I’ve been doing things this way for almost four years now. Which makes me feel old.
About three years now. I’ve had different morning routines which included cornflakes for breakfast and a shower in the morning.
At some point I started to prefer showering during the calm night/evening though.
Situps and pushups?! Ha. We’re on day three. Coffee and cigarettes? Over twenty years now. God I’m old.
I’ve been hardcore about the thirty minutes of meditation for about three years. I’ve added the journal and other components in the past year, since I made the switch to working freelance.
It has probably been this way for pretty much my entire adult life. I’m now twenty-six.
In college, some mornings were spent nodding off in the class, but besides that it has remained pretty much the same. As far as routine is concerned, for me it is not so much when I do certain things but what things I do. I think if I ever went back in time and tracked the exact time I’ve woken up for the last fifteen years or so, you’d see 6:45am as my wake-up time 90% of the time.
I seem to go through short bouts of adherence to particular routines. The aforementioned period in Spain lasted around six months (coincidentally until the editor/saboteur of this very site came to visit me in Granada), just after I’d moved to Extremadura and really needed to focus on freelance stuff I’d been thrown the opportunity to do.
Now that I’ve moved on from Spain to Asia, the routine I previously set for myself has long gone. Over the past few months I’ve started my days in hotel room capsules in Singapore, Vietnamese family homes, back street Cambodian brothels and now, finally, a Bangkok condo.
This is the only routine I’ve been able to stick through over the years. It could probably be a lot better and healthier. I’ve tried a lot of things but nothing seemed to stick; working out, jogging, cooking, meditating, etc.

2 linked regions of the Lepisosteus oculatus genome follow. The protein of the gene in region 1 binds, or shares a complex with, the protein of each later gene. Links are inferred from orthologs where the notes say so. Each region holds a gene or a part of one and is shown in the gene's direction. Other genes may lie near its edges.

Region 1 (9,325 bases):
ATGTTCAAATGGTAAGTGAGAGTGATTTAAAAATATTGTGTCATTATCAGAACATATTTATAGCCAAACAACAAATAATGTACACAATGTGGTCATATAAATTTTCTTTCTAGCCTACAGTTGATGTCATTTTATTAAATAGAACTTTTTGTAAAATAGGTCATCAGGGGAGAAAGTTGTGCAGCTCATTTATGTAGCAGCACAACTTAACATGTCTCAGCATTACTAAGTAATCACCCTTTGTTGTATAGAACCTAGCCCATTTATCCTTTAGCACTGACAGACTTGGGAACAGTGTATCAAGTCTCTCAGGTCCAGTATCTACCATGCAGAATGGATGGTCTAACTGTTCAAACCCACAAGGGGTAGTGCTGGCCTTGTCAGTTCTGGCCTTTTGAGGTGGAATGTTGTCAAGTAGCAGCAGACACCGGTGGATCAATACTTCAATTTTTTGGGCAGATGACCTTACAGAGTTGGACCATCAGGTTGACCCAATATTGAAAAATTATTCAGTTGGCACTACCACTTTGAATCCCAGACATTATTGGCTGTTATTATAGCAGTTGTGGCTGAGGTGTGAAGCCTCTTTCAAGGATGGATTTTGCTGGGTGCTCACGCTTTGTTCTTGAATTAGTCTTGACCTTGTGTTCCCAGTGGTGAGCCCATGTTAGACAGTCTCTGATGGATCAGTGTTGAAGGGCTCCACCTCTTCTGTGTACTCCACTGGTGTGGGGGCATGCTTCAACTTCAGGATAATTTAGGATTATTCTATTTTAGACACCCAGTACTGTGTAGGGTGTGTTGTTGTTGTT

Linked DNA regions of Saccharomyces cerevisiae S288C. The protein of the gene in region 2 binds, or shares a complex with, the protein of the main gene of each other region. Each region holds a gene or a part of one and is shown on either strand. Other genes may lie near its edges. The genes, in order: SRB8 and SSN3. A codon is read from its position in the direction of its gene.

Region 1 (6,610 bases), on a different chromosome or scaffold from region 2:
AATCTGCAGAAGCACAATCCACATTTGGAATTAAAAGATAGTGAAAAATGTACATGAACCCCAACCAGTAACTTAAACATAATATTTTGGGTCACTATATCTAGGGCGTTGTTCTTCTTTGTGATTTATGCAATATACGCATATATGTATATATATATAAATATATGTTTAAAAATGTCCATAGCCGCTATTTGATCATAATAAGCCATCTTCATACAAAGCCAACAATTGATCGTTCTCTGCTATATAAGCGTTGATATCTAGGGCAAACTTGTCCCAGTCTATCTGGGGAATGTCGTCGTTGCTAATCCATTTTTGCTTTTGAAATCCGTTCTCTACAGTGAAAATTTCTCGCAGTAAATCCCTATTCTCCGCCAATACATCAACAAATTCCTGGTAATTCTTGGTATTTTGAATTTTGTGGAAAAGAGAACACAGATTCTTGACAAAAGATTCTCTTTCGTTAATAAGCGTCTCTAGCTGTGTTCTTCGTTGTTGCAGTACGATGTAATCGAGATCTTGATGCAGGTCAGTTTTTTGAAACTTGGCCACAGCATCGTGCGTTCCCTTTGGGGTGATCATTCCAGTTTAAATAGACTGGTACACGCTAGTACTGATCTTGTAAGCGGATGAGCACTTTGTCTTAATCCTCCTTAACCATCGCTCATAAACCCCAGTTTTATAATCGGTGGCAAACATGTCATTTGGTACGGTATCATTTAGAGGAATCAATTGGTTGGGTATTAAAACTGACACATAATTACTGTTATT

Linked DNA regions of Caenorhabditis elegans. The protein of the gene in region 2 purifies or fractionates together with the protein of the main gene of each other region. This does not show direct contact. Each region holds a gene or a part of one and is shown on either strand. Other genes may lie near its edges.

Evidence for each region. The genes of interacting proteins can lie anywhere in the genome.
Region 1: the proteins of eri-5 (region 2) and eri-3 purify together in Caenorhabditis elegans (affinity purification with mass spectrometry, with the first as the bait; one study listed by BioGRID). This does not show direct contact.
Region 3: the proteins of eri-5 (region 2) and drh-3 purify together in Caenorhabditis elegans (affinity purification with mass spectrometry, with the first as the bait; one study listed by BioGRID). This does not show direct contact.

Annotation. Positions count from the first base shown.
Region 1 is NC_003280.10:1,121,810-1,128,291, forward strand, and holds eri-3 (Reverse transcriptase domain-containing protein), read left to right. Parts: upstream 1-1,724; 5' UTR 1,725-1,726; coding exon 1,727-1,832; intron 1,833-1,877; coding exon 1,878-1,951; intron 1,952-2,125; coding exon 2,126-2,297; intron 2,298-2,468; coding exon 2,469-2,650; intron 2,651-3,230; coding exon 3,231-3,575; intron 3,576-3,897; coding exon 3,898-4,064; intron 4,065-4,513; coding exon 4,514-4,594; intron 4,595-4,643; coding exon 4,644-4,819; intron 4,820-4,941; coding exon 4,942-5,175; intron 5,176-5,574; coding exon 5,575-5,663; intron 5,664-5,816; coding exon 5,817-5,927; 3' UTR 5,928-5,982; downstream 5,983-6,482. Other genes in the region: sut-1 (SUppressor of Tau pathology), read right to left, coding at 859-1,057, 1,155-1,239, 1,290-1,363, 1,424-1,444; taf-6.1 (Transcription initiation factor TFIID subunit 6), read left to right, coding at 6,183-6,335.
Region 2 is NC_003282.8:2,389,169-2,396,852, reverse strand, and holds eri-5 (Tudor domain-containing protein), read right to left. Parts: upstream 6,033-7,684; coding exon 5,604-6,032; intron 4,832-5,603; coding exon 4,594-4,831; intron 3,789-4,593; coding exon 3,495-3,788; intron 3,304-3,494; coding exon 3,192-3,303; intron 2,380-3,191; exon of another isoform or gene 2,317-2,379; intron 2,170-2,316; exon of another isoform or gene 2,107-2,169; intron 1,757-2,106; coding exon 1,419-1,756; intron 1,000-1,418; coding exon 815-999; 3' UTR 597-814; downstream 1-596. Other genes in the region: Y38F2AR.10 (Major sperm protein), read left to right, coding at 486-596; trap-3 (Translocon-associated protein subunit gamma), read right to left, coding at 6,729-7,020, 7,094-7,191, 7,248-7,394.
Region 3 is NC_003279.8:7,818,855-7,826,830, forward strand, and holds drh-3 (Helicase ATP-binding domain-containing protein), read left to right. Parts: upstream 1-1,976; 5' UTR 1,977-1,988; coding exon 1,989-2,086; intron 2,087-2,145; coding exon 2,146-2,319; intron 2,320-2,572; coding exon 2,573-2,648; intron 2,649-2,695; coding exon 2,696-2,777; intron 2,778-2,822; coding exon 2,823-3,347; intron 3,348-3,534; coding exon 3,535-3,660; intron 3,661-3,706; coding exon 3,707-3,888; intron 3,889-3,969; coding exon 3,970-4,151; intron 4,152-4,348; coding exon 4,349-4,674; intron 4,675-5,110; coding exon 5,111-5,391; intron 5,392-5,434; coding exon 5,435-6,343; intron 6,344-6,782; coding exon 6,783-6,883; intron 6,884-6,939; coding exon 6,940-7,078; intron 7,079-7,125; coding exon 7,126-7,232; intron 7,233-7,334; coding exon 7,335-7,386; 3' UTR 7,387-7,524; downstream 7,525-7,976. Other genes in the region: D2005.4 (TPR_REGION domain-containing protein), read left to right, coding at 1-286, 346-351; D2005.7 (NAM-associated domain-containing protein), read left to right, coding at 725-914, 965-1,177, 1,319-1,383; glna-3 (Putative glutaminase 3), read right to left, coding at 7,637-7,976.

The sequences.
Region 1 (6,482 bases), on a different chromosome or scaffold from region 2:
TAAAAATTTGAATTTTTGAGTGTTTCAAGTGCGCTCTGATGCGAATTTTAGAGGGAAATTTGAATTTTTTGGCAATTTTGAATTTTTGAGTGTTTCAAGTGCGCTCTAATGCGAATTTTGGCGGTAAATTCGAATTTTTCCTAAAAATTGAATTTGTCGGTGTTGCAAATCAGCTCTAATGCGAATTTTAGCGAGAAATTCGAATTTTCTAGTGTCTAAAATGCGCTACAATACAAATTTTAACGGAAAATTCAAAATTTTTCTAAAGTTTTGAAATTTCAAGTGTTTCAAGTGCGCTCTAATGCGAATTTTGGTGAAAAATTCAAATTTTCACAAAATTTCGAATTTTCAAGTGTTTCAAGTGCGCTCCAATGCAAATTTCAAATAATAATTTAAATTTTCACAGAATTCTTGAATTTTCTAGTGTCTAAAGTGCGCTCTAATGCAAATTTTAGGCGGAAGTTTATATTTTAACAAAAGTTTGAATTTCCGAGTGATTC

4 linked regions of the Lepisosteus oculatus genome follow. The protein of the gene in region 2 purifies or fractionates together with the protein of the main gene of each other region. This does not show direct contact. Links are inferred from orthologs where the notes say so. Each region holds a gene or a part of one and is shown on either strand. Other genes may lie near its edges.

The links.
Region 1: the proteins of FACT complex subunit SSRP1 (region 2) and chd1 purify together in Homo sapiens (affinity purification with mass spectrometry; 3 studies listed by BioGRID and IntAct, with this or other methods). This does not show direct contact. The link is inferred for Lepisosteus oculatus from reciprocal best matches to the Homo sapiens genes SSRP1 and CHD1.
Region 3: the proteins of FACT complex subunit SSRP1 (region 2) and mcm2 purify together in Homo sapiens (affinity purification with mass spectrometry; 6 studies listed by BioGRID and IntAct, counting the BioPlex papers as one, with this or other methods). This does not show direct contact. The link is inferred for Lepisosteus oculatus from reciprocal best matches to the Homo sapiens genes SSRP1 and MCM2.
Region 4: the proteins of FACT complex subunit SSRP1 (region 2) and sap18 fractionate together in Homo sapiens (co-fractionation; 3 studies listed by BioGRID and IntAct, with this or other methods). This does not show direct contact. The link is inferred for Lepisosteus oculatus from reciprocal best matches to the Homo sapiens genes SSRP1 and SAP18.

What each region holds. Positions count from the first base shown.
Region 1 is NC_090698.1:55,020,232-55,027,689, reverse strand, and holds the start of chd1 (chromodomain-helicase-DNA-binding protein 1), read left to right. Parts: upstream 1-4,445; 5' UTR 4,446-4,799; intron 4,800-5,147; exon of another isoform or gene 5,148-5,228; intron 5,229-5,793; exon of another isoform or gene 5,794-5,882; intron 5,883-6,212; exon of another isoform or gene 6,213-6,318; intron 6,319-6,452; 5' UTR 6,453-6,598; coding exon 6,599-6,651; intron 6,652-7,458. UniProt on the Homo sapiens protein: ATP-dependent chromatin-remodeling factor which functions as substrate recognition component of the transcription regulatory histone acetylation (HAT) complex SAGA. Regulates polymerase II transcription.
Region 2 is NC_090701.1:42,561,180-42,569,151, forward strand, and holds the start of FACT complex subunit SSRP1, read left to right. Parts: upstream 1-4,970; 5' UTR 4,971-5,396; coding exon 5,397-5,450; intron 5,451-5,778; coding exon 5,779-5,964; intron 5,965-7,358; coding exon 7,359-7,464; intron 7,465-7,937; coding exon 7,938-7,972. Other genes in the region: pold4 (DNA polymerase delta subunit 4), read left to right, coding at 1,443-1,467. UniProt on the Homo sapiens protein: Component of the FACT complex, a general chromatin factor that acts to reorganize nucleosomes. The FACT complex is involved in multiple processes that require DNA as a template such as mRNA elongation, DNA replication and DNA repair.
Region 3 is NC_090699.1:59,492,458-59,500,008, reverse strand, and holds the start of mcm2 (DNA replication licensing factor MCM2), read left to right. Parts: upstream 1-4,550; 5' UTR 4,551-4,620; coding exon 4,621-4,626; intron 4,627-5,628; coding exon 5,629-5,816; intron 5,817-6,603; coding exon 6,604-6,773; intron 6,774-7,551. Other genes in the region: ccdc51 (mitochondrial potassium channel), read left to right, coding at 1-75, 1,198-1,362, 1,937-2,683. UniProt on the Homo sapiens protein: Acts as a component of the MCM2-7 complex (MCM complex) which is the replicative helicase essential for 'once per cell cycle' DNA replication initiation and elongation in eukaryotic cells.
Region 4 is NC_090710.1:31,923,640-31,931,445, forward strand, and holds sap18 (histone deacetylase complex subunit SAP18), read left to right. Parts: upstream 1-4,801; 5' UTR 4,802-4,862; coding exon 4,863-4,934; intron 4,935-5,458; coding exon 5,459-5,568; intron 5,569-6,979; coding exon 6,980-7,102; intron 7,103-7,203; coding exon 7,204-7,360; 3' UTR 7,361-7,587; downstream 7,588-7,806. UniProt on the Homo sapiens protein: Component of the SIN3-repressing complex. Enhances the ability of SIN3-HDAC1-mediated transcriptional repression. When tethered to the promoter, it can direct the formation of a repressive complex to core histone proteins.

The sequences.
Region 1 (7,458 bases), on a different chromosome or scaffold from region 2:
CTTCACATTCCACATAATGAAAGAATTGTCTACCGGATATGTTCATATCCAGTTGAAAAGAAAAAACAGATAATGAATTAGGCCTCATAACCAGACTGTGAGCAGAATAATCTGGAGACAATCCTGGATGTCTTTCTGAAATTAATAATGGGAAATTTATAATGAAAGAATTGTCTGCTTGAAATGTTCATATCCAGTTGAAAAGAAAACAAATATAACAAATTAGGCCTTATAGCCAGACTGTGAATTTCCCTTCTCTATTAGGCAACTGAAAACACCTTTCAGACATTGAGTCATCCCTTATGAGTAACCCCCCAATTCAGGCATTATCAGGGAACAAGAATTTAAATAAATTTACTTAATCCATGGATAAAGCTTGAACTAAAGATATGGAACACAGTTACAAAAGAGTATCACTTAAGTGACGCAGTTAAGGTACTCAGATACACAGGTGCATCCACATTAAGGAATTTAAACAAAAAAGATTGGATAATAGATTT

MMR seems like a good place to get some positive inspirations.
I’m a creature of habit so once I start doing something a certain way I tend to stick to it. This routine has been a rolling series of improvements for the last year.
I have woken early since 2007, when I finally recovered from seven years of illness.
I figure I rested and slept enough in those seven years. I have meditated since the 1990s, daily since 2000. I first began to read and study Zen, and to meditate, back in 1982. This practice goes back a long way with me.
My routine has been similar to this for a couple years now, but only in the last few months have I been able to finally make stick the habit of waking up early.
I used to stay up late and wake up as late as ten or eleven in the morning, but ever since I got my first real publishing contract a few months ago, I’ve been waking up early because early morning is when I seem to do my best and most productive writing.
I’ve stuck with my current routine for about three months. Summer has just arrived in Perth so walking down to the river has been replaced with riding down to the beach.
It has been around two years but I took some breaks on the way. It’s actually difficult to wake up at 5:00am during winter. Sometime, I purposely decide to wake up later. It’s just to be a little more in sync with the natural rhythm. Also this routine has changed and it’s continually evolving. When I started waking up at 5:00am I didn’t know what to do with myself, I was just doing it because cool people were doing it too. So it took me some time to find out that it was important to take care of me and start the day on a positive note.
Also it takes some time to get used to it. At first, I was a zombie, but after a month it was really natural for me to get up at 5:00am. I would say it’s a good thing to start as a good resolution for New Year and wake up around sunrise everyday. That’s what I did last year after stopping this routine for one or two months. In the end it makes it really natural and easy.